• The same goes for the bench press—know your bar path well enough so that you can bench without letting the sensorial fear of hitting the j-hooks compromise your technique. Again, close distance while still supplying adequate space.
• If you deadlift in a cramped space, travel to a private facility every once in a while and pull on an open platform; or, if you’re a daring sort of ass-hole, make a clearing in your gym for your very special deadlift session.
• And in training, always look where you’ll need to look at the meet. Get used to having your eyes fixed where the head judge will be issuing commands for the squat and deadlift.
Sensorial defamiliarization can also be a useful training tool. Meets always throw new external stimuli at you—many lifters, for example, remark that they “never know where to look” when performing lifts in front of a crowd at their first powerlifting meet. Sometimes it’s the lighting that’s different; other times, it’s the soundscape. I’ve done meets in which the footing for the bench platform is slicker than what I’m accustomed to at my home gym, and the very fear of losing footing has caused me to under-utilize my leg drive. And then there’s the old joke that so-and-so missed a third squat because the lights were shining in his or her eyes.
So, anticipate the possibility of new external stimuli by forcing yourself into unfamiliar sensorial situations.
• If you have a favorite place to squat, bench press, or deadlift, bar yourself from those familiar confines for a few weeks at a time. Force yourself to perform these lifts elsewhere, so that you’re capable of adapting to a new environment. Learn what it feels like to be displaced from familiar surroundings and still perform well.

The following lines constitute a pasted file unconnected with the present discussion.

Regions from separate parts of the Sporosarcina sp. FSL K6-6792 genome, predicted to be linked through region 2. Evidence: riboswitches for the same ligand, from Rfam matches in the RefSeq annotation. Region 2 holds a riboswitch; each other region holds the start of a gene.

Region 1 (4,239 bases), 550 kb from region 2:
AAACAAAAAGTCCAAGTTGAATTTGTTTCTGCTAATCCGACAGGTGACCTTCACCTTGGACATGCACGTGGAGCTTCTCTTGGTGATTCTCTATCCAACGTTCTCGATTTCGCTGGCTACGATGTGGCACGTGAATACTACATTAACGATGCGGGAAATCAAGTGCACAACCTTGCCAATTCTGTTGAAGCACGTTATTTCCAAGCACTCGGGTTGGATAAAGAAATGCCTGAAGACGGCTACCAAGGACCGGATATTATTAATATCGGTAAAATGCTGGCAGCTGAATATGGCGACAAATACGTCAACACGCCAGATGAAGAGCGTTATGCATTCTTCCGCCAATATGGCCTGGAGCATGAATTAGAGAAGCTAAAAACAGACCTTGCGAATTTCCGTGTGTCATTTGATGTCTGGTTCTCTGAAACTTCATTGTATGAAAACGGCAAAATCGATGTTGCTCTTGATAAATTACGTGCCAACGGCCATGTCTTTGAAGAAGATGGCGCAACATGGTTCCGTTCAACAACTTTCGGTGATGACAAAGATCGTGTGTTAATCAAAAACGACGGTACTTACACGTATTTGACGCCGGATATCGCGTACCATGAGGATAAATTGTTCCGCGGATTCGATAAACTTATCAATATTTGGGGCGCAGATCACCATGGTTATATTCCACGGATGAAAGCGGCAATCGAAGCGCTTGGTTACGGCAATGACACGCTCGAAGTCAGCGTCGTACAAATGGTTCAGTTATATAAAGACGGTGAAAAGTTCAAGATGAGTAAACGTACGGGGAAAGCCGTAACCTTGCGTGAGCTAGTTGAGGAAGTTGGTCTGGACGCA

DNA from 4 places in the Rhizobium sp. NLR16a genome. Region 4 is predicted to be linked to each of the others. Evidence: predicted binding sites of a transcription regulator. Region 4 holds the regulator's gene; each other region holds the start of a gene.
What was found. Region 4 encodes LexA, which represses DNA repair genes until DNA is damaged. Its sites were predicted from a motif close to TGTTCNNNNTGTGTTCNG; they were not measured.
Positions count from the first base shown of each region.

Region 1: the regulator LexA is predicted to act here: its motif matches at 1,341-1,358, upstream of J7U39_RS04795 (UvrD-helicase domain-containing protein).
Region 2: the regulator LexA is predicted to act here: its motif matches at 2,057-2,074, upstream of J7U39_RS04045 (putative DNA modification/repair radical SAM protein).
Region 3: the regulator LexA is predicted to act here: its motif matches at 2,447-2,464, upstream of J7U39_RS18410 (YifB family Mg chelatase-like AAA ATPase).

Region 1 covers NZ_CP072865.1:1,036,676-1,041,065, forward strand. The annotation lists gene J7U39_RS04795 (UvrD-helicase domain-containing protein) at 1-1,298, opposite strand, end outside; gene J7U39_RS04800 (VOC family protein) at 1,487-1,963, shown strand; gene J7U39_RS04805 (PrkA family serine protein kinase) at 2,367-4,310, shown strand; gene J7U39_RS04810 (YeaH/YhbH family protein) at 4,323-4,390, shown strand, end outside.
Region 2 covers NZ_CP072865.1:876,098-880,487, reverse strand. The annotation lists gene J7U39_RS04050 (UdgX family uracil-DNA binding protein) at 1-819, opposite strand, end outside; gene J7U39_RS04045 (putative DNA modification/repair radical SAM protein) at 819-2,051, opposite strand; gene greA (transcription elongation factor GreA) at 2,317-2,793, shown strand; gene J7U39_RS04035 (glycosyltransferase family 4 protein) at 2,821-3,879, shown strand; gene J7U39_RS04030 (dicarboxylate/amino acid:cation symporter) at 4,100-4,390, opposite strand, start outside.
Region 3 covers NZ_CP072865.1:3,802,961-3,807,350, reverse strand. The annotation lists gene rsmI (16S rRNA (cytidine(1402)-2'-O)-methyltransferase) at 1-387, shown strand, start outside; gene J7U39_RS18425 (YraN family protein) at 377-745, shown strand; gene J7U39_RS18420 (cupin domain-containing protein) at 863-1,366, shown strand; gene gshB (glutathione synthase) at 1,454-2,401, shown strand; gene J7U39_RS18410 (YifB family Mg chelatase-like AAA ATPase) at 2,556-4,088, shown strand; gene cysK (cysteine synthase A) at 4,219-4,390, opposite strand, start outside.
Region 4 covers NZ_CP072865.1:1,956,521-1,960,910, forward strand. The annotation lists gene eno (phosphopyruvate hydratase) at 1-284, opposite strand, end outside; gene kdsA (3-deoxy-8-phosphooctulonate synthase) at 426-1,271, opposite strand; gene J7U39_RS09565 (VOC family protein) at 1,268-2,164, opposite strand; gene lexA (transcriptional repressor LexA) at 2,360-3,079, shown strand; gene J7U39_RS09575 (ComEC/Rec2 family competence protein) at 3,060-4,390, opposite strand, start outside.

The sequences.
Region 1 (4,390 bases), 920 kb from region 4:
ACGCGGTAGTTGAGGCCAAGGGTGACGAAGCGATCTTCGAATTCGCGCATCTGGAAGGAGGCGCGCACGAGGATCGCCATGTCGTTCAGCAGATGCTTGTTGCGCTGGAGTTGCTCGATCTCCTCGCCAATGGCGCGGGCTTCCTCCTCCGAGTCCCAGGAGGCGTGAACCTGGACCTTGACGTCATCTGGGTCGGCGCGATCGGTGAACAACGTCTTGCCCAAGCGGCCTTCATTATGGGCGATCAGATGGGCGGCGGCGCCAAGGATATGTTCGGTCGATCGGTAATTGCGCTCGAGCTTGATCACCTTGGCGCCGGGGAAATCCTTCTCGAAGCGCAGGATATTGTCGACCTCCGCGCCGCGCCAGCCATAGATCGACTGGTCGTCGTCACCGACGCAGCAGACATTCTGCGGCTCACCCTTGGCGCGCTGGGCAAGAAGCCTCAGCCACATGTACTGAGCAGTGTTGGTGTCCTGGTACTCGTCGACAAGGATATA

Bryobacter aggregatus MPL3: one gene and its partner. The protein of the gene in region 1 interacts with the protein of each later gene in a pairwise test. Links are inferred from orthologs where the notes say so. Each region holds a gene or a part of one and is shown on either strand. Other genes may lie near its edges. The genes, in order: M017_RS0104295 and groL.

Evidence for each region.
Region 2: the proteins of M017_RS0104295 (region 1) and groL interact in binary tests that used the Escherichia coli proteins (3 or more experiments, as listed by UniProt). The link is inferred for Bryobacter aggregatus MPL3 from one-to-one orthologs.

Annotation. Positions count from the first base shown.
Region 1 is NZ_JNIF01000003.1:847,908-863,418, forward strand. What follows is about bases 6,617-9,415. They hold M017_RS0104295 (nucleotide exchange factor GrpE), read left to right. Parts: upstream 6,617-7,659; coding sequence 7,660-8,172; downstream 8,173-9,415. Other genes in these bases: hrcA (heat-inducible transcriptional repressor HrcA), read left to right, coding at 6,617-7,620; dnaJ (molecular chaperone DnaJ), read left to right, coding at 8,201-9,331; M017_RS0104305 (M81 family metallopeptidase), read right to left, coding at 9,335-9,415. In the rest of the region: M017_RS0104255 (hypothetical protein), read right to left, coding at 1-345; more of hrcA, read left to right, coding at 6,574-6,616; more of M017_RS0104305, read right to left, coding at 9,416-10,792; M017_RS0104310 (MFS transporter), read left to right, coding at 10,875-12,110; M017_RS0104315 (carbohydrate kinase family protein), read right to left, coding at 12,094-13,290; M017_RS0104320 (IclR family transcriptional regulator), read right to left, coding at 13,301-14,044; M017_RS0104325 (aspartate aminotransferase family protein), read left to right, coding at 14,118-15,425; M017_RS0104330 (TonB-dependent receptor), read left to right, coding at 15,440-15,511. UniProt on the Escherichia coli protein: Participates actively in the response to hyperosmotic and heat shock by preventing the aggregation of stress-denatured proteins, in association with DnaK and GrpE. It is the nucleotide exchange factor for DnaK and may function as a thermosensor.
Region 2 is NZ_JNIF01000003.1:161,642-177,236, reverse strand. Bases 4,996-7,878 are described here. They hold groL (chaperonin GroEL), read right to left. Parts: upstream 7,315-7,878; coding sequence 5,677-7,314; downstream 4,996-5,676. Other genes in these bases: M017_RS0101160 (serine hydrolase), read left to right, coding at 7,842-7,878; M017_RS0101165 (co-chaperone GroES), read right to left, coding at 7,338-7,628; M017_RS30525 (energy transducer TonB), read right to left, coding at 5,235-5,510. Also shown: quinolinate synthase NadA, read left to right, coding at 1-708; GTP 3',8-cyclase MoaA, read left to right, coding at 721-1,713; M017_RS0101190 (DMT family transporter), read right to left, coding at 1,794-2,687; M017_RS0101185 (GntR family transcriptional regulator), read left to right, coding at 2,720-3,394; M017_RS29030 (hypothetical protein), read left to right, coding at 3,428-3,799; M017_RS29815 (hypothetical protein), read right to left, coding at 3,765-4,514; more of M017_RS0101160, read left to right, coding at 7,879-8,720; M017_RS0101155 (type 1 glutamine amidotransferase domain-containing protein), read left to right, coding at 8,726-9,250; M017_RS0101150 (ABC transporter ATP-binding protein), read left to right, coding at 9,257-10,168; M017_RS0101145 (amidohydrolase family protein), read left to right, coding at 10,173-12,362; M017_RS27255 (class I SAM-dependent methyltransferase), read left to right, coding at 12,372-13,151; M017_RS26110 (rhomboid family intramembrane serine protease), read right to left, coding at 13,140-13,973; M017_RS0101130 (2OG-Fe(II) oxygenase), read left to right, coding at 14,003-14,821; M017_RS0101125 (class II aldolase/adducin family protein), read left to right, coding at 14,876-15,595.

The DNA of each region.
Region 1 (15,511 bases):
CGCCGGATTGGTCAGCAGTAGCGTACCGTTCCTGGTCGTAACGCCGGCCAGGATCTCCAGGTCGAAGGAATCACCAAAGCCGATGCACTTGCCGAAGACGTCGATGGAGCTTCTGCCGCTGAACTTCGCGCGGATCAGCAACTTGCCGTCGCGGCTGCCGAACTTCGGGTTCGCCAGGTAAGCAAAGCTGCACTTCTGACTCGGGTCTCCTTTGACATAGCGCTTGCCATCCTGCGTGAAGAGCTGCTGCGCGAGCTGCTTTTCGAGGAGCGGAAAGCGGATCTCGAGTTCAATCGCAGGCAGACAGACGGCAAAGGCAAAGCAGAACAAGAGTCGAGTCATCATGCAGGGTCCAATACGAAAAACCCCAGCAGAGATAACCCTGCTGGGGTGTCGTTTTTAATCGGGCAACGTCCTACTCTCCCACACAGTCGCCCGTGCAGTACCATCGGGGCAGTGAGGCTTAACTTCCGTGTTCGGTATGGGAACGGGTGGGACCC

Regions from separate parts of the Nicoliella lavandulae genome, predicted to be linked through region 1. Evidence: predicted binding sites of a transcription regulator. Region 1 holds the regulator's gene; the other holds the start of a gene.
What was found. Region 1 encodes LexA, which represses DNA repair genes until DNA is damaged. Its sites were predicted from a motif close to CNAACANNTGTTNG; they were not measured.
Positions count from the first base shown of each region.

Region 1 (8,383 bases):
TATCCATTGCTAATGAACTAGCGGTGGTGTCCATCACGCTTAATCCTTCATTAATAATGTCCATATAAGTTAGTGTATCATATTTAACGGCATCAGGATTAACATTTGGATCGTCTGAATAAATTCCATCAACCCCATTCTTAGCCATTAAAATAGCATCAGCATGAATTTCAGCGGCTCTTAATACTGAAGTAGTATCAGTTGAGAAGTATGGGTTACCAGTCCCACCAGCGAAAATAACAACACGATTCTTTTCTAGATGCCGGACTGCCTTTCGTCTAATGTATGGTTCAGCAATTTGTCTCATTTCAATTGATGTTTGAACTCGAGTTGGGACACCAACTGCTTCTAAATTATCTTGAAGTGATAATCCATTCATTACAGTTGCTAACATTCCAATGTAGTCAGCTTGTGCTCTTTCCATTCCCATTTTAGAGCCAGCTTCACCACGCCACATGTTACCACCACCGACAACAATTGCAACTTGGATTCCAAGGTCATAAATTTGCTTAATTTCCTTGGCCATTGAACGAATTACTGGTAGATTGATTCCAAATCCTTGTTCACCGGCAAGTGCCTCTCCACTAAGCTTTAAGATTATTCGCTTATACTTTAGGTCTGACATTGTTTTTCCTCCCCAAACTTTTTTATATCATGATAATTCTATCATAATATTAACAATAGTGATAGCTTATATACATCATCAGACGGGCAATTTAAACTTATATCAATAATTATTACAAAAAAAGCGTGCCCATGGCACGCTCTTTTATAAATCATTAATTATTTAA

• If you train to music all the time, try turning the volume way down, playing something else, or eliminating it entirely. A stimulant works best when it’s a new experience, so take the positive aspects of a powerlifting meet—the crowd, the music, the announcer—and ensure their newness for you by going without sometimes in training.
• The same holds true for training environment. This might be a contested point, but I’d argue that the environment you create in training should, in leading up to a meet, facilitate better meet-day performance. Some would say that a better training atmosphere leads to better training, which in turn produces a better meet performance, and I cannot argue with that position. But let’s say that you train with a highly committed group of people, and you’ve got an upcoming meet, but most are busy and can’t make it. You show up to compete and your familiar support group isn’t there. How do you handle it? Oftentimes, in powerlifting meets, most of the audience doesn’t want to be there—if those conditions are the ones you’ll be faced with at your upcoming meet, make sure you’re prepared for them.
Ultimately though, what I want to suggest here in this article is that you take into consideration the sensorial conditions of your upcoming meet as you prepare in training. In a sport in which repetition and consistency are such critical attributes, new sensorial conditions can make the difference between a made and a missed third attempt.
Kyle Keough is a competitive powerlifter in the 148-lb. weight class. His top competition lifts include a 524 Lb squat, 319 Lb bench, and a 601 Lb deadlift. He is currently ranked #2 in the 148 Lb weight class with a 1405 Lb total. Berserk Barbell has his permission to post this article.